Marketers have a love-hate relationship with buzzwords. Mostly hate. If you’ve seen the phrase “contextual marketing” floating around lately, you might have even dismissed it as just another buzzword that will fade into obscurity. But contextual marketing is more about philosophy than terminology.
Basically, if you’re creating marketing that doesn’t annoy your customers, provides them with something useful, and enhances their experience, that’s contextual marketing.
Simply by acknowledging a customer’s context, you can create marketing that customers actually want to see. Case in point: in New York this morning, it was unseasonably cold. Think Coffee wrote a weather-targeted, contextual message on the chalkboard.
Or, in other words, they said it was cold. And then provided a call-to-action:
Was Think Coffee thinking about contextual marketing when they wrote this?
No, they were thinking about their customers and how they could solve a customer’s problem. This is how contextual marketing boils down to a philosophy instead of a buzzword: businesses are already using context to help sell products. They just haven’t developed a comprehensive strategy for it.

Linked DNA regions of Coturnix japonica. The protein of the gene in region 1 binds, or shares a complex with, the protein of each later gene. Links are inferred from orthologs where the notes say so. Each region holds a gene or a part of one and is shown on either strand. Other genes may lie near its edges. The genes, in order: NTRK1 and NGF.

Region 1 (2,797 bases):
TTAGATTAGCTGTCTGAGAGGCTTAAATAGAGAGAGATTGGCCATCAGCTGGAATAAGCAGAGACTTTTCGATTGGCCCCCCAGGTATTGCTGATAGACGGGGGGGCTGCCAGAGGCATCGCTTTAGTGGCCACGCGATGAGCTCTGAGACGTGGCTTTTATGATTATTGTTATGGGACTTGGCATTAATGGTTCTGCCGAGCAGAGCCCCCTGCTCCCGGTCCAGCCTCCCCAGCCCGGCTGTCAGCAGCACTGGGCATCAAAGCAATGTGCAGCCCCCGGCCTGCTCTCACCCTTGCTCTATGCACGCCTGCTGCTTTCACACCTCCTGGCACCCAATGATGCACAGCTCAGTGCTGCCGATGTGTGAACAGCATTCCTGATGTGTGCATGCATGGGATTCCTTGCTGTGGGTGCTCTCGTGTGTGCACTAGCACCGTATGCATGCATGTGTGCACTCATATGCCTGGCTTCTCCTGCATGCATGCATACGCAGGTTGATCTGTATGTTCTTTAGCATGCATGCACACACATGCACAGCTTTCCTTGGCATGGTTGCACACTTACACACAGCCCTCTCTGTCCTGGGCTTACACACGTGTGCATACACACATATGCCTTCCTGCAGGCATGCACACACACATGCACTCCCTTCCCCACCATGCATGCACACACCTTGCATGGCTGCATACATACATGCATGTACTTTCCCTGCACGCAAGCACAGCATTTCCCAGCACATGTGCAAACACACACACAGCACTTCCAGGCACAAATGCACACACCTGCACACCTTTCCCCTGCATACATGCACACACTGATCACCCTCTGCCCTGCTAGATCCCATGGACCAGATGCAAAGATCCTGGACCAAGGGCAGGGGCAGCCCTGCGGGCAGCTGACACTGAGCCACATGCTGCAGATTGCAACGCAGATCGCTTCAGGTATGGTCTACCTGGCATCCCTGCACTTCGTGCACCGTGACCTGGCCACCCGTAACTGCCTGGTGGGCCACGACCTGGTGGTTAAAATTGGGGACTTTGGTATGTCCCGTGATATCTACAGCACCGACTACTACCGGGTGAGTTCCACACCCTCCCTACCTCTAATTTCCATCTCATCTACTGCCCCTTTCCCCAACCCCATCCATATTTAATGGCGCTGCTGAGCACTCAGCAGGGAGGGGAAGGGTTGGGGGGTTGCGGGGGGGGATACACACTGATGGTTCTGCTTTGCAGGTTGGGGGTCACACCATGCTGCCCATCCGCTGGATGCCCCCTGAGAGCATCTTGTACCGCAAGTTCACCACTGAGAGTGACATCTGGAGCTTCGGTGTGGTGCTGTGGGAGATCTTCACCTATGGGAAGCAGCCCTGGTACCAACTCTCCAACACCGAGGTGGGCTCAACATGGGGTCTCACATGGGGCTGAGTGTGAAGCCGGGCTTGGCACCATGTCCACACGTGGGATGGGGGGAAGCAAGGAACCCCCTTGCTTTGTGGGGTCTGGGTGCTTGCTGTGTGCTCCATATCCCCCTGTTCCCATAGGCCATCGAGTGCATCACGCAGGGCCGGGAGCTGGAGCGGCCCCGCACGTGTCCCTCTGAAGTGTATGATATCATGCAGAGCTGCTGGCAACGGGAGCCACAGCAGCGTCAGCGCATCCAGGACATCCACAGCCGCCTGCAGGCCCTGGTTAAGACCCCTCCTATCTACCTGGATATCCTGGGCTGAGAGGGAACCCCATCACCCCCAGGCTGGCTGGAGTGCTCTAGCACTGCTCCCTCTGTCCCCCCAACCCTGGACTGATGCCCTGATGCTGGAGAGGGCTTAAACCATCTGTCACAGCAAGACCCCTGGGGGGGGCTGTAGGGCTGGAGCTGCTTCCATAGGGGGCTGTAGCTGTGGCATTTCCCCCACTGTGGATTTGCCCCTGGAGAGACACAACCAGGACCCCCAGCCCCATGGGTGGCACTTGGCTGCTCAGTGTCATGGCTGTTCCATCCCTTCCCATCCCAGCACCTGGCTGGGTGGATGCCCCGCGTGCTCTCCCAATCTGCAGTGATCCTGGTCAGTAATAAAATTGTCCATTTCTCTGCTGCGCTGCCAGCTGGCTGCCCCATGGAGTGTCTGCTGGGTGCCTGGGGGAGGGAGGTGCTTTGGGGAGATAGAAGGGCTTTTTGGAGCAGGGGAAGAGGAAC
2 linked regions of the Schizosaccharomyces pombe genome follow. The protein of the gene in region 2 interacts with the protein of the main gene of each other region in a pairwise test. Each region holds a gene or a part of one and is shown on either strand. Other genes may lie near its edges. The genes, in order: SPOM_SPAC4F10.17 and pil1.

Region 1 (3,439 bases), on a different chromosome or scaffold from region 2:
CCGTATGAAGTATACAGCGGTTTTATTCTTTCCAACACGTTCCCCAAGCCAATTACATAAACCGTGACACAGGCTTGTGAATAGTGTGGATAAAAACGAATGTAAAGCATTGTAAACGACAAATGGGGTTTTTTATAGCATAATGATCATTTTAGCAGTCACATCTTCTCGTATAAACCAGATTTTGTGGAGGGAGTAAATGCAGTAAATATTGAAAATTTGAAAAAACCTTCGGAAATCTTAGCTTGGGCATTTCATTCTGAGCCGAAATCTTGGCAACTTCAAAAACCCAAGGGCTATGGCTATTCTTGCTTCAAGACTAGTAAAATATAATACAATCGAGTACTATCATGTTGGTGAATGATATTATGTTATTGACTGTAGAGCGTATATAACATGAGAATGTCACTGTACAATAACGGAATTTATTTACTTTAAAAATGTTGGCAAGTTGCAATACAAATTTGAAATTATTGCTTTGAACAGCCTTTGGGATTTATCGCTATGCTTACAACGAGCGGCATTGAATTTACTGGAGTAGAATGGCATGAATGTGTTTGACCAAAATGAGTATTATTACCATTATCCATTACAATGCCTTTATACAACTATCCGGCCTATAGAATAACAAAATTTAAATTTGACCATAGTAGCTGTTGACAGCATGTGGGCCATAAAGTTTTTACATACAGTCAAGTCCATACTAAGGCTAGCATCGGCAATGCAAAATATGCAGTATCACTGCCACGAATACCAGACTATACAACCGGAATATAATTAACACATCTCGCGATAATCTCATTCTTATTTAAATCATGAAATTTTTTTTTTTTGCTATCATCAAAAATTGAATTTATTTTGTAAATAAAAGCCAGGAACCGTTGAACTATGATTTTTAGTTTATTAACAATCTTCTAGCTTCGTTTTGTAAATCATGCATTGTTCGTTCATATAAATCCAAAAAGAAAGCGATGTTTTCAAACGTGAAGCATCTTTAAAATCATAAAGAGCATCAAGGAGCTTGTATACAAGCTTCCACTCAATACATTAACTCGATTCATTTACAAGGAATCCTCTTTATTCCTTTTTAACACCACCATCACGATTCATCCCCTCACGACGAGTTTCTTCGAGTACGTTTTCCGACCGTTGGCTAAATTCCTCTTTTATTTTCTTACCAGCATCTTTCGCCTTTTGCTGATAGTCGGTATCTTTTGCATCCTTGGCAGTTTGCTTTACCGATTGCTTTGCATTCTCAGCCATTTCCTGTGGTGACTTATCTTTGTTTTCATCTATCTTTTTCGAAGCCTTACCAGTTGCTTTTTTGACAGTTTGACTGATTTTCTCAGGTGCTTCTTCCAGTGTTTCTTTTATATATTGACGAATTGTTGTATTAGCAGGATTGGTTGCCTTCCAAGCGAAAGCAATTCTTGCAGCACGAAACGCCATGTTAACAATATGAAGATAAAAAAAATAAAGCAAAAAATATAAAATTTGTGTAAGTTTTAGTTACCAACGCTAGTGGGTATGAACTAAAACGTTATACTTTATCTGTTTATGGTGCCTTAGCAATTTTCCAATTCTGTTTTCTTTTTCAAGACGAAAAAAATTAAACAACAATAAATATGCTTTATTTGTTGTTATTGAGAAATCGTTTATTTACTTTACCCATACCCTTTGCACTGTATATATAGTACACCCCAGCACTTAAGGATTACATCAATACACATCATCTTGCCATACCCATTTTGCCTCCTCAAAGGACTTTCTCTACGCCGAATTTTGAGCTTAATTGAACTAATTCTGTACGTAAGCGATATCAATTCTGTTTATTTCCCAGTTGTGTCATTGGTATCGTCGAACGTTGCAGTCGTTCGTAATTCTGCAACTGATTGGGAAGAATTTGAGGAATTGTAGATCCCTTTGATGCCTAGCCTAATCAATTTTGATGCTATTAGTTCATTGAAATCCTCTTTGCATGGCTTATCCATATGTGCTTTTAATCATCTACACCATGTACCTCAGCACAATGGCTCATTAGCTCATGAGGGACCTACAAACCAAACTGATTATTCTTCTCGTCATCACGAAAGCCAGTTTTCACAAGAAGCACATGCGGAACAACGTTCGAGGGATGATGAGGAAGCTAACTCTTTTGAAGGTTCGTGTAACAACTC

With contextual marketing technology, companies can take the contextually relevant message on this chalkboard and apply it to digital channels. Dynamic emails that change in real-time according to weather, location, and other contextual data can mimic this chalkboard experience at a massive scale – personalizing the experience for every recipient and making sure that the content is always relevant.
Whether it’s cold and you’re selling coffee or you’re making sure customers only get emailed about sports apparel related to the teams they support, contextual marketing creates messages around what’s already on customers minds and improves that experience in the moment.
Want to learn everything there is to know about contextual marketing?Download our eBook, “Everything You Ever Wanted to Know About Contextual Marketing.”
Want to see how brands like Yahoo, Hyatt, and others are using context in emails? Check out The Inkredible Five: Winter 2015.